We’re kicking off our offseason coverage here at A Wolf Among Wolves with a comprehensive roster review of the team from this past season, looking at how each player’s 2014-15 went and what we see for them going forward. One player (or group of players) a day for the next couple weeks, starting with the bench and/or those who have moved onto other teams, and rolling up to the starters.
When Lorenzo Brown was first cut by the Timberwolves after the preseason in 2013, common belief would lead most to believe it was the end of the then-NC State prospect’s career in Minnesota.
That changed in late February, when an injury to Ricky Rubio and a trade that sent Mo Williams to Charlotte forced Minnesota to look externally for a short-term answer at point guard. He had already signed a few 10-day contracts before, but the Williams trade was the sealer on keeping Brown around for the remainder of the season. Flip Saunders’ familiarity with Brown (he drafted him, afterall), along with Brown’s success in the NBDL earned him a callup to the team that had drafted him just a year and half before.
Personally, I was bummed when Brown was first let go. Coming out of college, I had grown fond of Brown’s skillset and overall feel for the point guard position. While the term “pure point guard” is a bit dated, he certainly fits a great deal of Brown’s repertoire. While acknowledging his professional shortcomings a year and a half in, I was still excited to see him return this season, albeit with a bit of irrationality.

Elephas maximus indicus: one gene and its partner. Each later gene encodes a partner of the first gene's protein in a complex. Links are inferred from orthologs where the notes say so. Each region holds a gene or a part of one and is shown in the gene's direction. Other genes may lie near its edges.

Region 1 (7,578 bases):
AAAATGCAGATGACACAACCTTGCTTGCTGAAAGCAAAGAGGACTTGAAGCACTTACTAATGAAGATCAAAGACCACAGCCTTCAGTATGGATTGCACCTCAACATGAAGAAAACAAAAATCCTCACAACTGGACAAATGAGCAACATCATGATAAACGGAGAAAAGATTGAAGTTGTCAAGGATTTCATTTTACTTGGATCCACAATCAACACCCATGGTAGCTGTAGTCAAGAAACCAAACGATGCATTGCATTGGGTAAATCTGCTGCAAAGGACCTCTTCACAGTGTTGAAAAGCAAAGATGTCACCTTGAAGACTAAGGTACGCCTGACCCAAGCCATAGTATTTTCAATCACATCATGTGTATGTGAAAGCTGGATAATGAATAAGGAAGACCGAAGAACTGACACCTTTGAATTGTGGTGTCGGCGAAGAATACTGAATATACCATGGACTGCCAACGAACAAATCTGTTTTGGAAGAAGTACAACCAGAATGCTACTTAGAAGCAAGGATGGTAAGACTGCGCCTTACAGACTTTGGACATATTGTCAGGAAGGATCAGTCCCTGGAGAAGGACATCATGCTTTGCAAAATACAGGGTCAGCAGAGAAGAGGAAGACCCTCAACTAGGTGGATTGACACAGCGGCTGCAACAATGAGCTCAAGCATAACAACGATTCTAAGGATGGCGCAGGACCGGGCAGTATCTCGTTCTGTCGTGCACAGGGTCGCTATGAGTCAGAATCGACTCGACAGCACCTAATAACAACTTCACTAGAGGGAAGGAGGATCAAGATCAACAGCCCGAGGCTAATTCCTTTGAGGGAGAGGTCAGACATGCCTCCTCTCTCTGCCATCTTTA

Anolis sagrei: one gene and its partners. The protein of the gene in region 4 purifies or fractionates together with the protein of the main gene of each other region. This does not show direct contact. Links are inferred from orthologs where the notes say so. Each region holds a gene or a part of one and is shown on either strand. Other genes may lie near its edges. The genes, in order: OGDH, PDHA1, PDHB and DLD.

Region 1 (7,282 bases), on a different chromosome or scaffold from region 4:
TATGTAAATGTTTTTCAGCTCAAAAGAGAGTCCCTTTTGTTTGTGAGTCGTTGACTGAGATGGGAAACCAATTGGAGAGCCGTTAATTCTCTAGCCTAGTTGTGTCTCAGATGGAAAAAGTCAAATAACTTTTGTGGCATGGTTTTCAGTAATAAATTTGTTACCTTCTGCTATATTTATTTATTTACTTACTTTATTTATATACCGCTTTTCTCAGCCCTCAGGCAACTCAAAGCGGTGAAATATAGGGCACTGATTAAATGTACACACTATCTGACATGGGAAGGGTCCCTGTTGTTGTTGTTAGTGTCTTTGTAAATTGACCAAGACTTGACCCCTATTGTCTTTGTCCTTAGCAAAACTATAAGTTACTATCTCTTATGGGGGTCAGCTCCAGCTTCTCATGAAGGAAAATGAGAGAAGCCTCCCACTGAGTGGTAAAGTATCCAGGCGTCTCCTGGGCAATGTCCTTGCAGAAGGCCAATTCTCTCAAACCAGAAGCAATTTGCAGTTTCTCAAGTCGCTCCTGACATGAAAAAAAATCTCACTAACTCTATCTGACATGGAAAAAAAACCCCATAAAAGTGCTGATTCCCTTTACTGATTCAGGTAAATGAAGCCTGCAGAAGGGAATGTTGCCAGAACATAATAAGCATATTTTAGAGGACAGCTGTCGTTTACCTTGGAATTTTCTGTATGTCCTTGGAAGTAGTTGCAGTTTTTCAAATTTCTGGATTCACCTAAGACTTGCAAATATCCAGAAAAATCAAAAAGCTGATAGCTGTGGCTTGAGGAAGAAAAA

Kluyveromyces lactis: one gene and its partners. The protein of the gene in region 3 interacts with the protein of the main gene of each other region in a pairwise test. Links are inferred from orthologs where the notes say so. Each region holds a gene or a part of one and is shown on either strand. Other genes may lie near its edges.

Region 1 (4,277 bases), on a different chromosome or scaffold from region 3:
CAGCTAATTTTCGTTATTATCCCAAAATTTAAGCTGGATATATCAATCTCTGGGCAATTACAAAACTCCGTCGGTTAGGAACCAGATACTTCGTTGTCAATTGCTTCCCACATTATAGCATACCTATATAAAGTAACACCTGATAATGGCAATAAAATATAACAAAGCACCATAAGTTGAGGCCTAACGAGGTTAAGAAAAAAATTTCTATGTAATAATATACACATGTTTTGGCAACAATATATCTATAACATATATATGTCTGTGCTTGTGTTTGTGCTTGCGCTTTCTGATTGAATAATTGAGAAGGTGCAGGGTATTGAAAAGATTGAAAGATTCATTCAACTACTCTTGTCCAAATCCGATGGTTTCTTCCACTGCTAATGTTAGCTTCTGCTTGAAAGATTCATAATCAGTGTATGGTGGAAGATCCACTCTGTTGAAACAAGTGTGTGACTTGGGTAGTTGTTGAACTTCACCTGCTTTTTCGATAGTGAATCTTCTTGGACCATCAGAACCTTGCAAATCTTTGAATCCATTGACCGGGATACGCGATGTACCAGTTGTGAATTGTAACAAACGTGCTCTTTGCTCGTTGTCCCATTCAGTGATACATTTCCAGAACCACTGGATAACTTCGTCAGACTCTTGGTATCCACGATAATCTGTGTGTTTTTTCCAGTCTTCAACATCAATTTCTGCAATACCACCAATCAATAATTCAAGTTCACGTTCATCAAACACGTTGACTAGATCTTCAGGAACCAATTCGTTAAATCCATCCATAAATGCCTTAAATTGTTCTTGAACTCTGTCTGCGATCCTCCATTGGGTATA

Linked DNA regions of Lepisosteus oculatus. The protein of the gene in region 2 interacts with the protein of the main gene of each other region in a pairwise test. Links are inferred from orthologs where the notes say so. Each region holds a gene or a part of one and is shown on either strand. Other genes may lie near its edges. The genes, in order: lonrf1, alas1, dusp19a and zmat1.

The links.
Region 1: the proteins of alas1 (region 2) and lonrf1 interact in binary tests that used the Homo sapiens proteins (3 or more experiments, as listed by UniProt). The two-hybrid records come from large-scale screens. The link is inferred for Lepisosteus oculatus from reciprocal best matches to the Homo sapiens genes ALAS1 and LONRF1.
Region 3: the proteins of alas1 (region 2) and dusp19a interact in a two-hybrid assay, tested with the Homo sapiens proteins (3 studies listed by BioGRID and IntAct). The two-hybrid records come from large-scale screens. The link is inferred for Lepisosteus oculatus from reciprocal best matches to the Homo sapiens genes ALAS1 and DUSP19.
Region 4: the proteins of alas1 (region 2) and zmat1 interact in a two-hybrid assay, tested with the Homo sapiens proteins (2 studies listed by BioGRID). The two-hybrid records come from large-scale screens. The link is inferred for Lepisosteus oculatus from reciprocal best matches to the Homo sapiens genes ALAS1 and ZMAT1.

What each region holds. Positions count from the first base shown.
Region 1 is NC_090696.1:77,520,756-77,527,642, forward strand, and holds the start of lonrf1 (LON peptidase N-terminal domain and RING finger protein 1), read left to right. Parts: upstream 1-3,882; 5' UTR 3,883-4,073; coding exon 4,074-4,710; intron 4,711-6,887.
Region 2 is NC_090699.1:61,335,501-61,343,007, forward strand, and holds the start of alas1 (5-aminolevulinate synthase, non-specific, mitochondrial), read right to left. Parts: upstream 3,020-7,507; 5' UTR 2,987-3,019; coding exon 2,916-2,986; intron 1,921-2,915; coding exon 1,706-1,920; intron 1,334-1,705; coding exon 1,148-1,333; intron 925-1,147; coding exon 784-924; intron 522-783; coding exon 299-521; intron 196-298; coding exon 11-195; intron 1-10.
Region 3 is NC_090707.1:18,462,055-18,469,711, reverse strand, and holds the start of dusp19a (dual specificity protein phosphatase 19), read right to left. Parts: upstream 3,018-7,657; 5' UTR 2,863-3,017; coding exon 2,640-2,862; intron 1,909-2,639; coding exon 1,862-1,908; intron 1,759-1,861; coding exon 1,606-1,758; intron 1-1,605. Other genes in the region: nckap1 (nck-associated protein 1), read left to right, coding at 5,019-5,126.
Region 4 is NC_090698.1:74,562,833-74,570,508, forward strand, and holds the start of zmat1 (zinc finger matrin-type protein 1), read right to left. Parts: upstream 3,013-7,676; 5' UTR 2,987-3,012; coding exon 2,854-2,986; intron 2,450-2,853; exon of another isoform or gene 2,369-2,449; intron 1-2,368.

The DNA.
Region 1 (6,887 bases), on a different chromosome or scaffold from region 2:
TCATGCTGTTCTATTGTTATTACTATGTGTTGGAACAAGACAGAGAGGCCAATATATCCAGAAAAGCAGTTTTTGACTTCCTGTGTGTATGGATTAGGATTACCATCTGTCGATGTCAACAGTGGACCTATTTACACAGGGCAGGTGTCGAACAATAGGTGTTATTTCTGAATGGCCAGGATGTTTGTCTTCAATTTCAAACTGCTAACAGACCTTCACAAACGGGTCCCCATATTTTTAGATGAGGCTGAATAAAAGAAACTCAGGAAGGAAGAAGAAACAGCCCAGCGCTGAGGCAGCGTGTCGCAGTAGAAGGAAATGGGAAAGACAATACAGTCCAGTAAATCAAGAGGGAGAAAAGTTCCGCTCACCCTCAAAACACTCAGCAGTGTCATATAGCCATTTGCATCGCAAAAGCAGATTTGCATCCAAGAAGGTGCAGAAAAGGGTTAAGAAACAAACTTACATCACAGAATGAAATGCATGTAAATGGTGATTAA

All things considered, Brown got thrown into the fire in Minnesota, and did a pretty good job. He went from benchwarmer to starter to playing 35+ minutes per game in the span of about a month, all out of necessity and a shorthanded roster. It’s hard to properly critique a guy who was supposed to be used in emergency situations, but Brown made it relatively easy to root for.
While far from a consistent scoring threat, he was often times the most reliable option at point guard when Rubio was injured. When Brown was on the floor, the Wolves’ offensive rating was a solid 104.2. In comparison (while keeping in mind the smaller 549-minute sample size), it was 100.2 when Mo Williams was on the floor, 101.7 with Rubio, and 98.0 with Zach LaVine.
This is not to say that Brown is on the playing level of the three listed above, but it should mean, at the very least, that Brown deserves credit for what he did with what he had.
After a decent year in Minnesota, it’s still unclear what Brown’s future holds in the NBA, let alone Minnesota. He still has another summer (league?), training camp, and preseason where he’ll have to prove his worth, and will need to keep up solid play into the regular season. He isn’t a sure thing in the NBA, but one thing is clear: he helped his case in Minnesota.